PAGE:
Press Release: Child Advocates Celebrate a Day of Congressional Wins for Children

Voices Utah Children LogoVoices for Utah Children welcomes the news that a bipartisan agreement has been reached to prevent provisions of the Child Tax Credit and the Earned Income Tax Credit from expiring.

In particular we applaud Utah Senator Orrin Hatch, who as chair of the Senate Finance Committee played a central role in brokering the compromise legislation including these critical family-friendly provisions. 

When these provisions become permanent, 115,000 low-income, working Utah families with 258,000 children will be saved from the risk of falling into poverty. For more details, see The House may put the bill to a vote tomorrow and it is expected to be approved by both houses of Congress and the president before the holiday break.

The bill also includes other hard-fought victories for at-risk, young children:
• $9.2 billion for Head Start ($570 million more than in 2015)
• $2.8 billion for Child Care Development Fund (CCDF) Block Grants ($326 million more than in 2015)
• $250 million for Preschool Development Grants (level funding with 2015)

Utah is one of the states that will be eligible for funding for infrastructure and capacity to deliver high-quality preschool programs through Preschool Development Grants. These federal grants align well with the goals of Utah’s preschool legislation (HB96) that was passed during the 2014 General Session but would allow Utah to fund many more children from low-income families.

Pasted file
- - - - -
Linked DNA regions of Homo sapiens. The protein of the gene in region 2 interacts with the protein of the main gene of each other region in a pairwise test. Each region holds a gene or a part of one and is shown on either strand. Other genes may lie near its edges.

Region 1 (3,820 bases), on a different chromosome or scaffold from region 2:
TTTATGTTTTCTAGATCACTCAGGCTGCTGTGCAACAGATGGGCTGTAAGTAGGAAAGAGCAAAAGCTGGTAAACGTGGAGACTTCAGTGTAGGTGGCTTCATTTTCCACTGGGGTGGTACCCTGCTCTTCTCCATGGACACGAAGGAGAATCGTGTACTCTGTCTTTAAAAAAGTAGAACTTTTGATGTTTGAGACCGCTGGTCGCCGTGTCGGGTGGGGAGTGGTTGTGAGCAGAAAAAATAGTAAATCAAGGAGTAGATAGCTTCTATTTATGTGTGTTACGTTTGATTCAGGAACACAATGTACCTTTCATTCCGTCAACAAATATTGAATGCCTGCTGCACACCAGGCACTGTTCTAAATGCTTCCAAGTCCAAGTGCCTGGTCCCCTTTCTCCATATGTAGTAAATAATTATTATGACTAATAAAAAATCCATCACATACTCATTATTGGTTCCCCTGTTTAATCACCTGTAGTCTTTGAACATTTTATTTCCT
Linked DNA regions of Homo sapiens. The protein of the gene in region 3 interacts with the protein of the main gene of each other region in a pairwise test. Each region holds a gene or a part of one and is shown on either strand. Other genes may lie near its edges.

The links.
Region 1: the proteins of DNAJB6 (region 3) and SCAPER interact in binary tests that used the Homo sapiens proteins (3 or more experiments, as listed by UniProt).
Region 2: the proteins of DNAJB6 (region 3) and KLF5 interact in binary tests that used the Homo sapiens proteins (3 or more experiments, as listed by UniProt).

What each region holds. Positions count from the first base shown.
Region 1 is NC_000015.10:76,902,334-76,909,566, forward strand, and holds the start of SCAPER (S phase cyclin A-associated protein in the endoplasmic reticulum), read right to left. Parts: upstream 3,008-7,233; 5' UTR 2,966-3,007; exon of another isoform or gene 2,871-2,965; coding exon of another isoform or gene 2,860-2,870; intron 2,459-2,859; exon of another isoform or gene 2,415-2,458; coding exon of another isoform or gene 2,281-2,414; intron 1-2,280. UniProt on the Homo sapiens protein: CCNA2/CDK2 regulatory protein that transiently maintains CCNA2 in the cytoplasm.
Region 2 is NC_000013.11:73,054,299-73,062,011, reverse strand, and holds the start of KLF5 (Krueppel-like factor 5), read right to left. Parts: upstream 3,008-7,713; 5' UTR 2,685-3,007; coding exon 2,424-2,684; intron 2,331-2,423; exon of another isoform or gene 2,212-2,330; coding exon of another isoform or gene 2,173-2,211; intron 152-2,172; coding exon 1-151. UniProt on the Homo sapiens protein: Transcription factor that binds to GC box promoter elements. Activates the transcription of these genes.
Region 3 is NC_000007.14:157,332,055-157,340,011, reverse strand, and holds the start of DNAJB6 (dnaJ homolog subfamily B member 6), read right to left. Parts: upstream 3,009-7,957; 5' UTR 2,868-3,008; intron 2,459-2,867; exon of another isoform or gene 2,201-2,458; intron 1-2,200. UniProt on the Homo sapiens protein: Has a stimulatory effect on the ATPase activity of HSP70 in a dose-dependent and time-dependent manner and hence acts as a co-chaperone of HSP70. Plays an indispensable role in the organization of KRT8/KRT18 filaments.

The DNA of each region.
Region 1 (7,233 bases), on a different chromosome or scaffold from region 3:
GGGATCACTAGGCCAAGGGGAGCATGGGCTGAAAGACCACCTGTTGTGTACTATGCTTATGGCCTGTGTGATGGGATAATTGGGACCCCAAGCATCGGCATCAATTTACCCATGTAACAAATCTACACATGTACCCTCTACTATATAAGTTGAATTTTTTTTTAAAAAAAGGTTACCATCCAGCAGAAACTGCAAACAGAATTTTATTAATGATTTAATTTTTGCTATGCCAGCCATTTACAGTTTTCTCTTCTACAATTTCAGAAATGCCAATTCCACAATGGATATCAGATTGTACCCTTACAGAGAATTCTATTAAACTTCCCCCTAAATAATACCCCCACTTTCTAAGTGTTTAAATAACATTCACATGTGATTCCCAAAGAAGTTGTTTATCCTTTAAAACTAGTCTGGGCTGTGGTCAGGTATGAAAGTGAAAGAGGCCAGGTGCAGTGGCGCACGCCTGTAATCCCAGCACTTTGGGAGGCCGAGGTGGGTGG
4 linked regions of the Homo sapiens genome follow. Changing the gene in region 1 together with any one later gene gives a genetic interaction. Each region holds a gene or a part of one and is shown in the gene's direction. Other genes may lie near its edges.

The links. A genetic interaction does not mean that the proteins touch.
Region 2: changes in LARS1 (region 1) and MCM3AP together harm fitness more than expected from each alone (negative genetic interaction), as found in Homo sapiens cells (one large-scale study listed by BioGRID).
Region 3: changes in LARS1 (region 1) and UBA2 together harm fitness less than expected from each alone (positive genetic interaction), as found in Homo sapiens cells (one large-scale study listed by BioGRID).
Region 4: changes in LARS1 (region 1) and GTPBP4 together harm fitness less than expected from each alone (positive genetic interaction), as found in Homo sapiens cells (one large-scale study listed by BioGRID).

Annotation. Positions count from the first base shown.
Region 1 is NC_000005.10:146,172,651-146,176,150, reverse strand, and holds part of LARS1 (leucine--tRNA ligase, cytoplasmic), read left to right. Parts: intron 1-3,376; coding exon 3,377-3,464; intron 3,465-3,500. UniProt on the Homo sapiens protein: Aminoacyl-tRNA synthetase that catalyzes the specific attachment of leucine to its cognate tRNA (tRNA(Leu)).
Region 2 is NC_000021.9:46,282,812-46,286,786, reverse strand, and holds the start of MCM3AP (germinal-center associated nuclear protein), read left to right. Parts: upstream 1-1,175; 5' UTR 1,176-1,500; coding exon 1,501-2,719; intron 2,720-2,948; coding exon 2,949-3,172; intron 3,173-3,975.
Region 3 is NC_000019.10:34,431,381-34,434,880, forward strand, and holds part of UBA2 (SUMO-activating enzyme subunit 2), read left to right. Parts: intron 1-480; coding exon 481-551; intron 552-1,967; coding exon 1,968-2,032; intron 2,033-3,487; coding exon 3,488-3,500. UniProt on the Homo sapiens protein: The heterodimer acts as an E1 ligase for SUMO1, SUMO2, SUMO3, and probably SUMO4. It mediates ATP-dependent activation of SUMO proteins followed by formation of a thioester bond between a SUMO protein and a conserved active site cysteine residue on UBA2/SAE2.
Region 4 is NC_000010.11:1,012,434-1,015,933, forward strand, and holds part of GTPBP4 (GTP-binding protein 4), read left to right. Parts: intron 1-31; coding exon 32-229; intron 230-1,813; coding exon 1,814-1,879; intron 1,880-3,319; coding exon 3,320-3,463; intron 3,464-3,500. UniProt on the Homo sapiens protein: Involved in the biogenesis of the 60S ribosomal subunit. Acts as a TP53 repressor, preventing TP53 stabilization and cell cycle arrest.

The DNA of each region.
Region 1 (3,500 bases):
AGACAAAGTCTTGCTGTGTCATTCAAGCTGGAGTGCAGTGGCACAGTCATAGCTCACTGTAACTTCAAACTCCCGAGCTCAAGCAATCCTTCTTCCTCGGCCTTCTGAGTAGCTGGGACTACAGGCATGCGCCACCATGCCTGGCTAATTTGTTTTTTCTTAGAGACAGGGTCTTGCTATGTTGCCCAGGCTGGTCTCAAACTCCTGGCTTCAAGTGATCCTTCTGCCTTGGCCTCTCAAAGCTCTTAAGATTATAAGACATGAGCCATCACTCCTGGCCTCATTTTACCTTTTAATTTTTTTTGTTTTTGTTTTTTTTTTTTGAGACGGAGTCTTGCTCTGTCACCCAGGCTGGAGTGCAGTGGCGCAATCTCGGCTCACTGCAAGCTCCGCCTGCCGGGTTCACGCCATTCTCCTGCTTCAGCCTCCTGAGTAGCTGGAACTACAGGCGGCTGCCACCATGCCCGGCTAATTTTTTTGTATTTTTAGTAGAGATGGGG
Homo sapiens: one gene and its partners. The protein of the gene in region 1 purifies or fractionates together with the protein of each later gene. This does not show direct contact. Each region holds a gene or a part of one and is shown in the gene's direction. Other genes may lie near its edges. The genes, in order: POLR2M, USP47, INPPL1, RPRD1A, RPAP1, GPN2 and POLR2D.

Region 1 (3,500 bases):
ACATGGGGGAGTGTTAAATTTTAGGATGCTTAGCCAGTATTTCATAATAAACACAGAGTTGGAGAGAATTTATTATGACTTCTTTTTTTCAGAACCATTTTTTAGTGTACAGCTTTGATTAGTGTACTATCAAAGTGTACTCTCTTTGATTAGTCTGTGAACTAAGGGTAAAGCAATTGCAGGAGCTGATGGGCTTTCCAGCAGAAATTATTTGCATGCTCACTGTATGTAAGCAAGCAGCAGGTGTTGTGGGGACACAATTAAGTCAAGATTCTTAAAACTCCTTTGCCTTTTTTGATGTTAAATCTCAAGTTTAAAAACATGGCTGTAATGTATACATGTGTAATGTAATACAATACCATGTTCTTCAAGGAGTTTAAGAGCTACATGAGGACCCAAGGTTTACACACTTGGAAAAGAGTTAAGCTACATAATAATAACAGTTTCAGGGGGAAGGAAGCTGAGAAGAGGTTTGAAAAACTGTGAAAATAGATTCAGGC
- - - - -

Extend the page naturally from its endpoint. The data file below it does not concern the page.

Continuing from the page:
“With this reauthorization, the money is there for the taking,” said Tess Davis, Policy Analyst for Voices for Utah Children. “We could help tens of thousands more at-risk children in Utah if we accept these federal funds.”

Another landmark, bipartisan bill benefiting Utah children was signed by President Obama last week. The Every Student Succeeds Act (ESSA) replaces the No Child Left Behind Act. The new law gives states flexibility to tailor their approach to evaluating schools and teachers. Under the ESSA:
• Elementary students will be tested once per year, in reading and in math;
• High school students will be given one annual test;
• Results will no longer mandate takeovers of poorly performing schools; and
• Local practices will be scrutinized for discrimination.

“Child advocates are thrilled today,” said Davis. “These bills prove that lawmakers really can work together across party lines and do the right thing for kids.”